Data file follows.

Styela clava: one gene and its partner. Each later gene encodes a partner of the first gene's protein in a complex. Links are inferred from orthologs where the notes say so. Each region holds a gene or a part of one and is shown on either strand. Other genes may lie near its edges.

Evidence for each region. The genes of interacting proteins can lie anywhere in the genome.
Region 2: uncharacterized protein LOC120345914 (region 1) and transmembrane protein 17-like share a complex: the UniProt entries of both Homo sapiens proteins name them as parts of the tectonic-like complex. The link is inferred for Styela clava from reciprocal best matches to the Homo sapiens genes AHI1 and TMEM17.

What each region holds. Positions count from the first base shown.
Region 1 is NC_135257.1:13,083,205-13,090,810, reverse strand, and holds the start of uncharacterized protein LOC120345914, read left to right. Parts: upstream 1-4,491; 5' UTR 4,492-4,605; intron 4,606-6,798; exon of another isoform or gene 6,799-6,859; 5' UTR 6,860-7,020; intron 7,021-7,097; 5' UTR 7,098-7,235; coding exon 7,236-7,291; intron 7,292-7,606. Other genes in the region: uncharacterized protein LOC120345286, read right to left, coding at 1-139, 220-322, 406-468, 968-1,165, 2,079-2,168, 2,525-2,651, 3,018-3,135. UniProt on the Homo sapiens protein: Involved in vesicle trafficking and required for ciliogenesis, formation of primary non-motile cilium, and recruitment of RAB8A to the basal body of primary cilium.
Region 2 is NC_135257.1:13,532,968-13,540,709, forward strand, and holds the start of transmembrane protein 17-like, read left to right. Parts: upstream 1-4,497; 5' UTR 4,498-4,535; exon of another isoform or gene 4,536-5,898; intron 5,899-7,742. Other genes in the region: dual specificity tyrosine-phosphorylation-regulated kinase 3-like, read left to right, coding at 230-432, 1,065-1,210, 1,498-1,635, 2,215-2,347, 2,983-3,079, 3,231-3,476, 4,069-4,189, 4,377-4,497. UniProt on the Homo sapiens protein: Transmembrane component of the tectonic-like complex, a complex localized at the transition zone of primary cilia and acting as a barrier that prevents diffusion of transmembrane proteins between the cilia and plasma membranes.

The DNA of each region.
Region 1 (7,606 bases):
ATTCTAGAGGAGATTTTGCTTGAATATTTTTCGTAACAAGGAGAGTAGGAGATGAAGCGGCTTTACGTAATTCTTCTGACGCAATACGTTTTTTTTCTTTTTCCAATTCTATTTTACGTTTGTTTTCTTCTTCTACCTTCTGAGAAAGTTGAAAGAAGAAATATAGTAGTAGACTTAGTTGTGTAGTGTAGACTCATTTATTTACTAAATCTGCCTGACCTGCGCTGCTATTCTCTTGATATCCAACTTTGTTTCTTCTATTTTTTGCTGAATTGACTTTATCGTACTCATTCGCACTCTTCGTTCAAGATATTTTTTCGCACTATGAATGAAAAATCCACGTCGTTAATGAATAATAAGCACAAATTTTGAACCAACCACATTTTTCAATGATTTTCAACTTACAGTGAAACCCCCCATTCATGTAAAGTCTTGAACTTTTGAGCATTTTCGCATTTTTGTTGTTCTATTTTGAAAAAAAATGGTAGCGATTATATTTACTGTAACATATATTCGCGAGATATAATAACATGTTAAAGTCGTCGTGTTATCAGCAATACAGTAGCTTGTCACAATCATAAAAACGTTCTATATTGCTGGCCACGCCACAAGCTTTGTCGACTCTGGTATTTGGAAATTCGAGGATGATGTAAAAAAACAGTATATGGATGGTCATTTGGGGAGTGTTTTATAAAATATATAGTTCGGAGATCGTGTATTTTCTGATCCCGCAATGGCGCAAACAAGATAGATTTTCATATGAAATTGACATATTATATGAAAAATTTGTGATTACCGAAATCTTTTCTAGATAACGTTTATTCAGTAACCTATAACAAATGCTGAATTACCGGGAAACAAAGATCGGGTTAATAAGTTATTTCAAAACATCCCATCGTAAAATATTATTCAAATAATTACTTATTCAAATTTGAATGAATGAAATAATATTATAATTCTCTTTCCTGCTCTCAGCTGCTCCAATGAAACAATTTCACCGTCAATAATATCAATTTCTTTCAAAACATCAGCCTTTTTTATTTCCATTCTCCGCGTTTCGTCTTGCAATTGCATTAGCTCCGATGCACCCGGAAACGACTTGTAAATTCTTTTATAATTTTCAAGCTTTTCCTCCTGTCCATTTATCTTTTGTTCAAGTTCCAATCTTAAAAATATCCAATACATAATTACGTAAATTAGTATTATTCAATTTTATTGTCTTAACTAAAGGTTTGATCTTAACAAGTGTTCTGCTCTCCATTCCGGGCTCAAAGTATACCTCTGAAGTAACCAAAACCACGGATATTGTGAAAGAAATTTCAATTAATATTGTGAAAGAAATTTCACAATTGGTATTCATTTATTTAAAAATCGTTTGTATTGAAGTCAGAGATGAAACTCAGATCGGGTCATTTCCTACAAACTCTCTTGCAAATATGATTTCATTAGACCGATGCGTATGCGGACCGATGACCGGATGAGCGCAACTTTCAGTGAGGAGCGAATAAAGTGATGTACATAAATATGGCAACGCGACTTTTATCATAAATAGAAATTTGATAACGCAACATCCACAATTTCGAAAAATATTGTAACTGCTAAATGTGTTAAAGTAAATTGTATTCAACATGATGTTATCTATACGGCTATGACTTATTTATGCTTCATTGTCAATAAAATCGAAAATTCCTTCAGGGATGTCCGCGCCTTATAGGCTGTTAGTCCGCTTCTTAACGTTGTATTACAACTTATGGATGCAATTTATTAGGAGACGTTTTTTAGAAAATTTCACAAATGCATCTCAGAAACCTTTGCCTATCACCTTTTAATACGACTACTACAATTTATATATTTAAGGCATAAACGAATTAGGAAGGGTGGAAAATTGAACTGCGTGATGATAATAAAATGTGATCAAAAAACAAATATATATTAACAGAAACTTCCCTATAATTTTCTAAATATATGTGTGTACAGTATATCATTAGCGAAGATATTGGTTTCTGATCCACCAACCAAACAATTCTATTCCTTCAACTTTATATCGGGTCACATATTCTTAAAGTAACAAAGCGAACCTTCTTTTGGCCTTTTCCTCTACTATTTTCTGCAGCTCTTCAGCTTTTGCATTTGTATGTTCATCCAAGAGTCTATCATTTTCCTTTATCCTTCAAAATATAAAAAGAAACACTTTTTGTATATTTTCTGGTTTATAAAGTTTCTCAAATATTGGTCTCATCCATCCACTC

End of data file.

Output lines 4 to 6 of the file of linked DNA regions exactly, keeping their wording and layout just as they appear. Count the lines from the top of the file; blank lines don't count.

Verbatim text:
What each region holds. Positions count from the first base shown.
Region 1 is NC_135257.1:13,083,205-13,090,810, reverse strand, and holds the start of uncharacterized protein LOC120345914, read left to right. Parts: upstream 1-4,491; 5' UTR 4,492-4,605; intron 4,606-6,798; exon of another isoform or gene 6,799-6,859; 5' UTR 6,860-7,020; intron 7,021-7,097; 5' UTR 7,098-7,235; coding exon 7,236-7,291; intron 7,292-7,606. Other genes in the region: uncharacterized protein LOC120345286, read right to left, coding at 1-139, 220-322, 406-468, 968-1,165, 2,079-2,168, 2,525-2,651, 3,018-3,135. UniProt on the Homo sapiens protein: Involved in vesicle trafficking and required for ciliogenesis, formation of primary non-motile cilium, and recruitment of RAB8A to the basal body of primary cilium.
Region 2 is NC_135257.1:13,532,968-13,540,709, forward strand, and holds the start of transmembrane protein 17-like, read left to right. Parts: upstream 1-4,497; 5' UTR 4,498-4,535; exon of another isoform or gene 4,536-5,898; intron 5,899-7,742. Other genes in the region: dual specificity tyrosine-phosphorylation-regulated kinase 3-like, read left to right, coding at 230-432, 1,065-1,210, 1,498-1,635, 2,215-2,347, 2,983-3,079, 3,231-3,476, 4,069-4,189, 4,377-4,497. UniProt on the Homo sapiens protein: Transmembrane component of the tectonic-like complex, a complex localized at the transition zone of primary cilia and acting as a barrier that prevents diffusion of transmembrane proteins between the cilia and plasma membranes.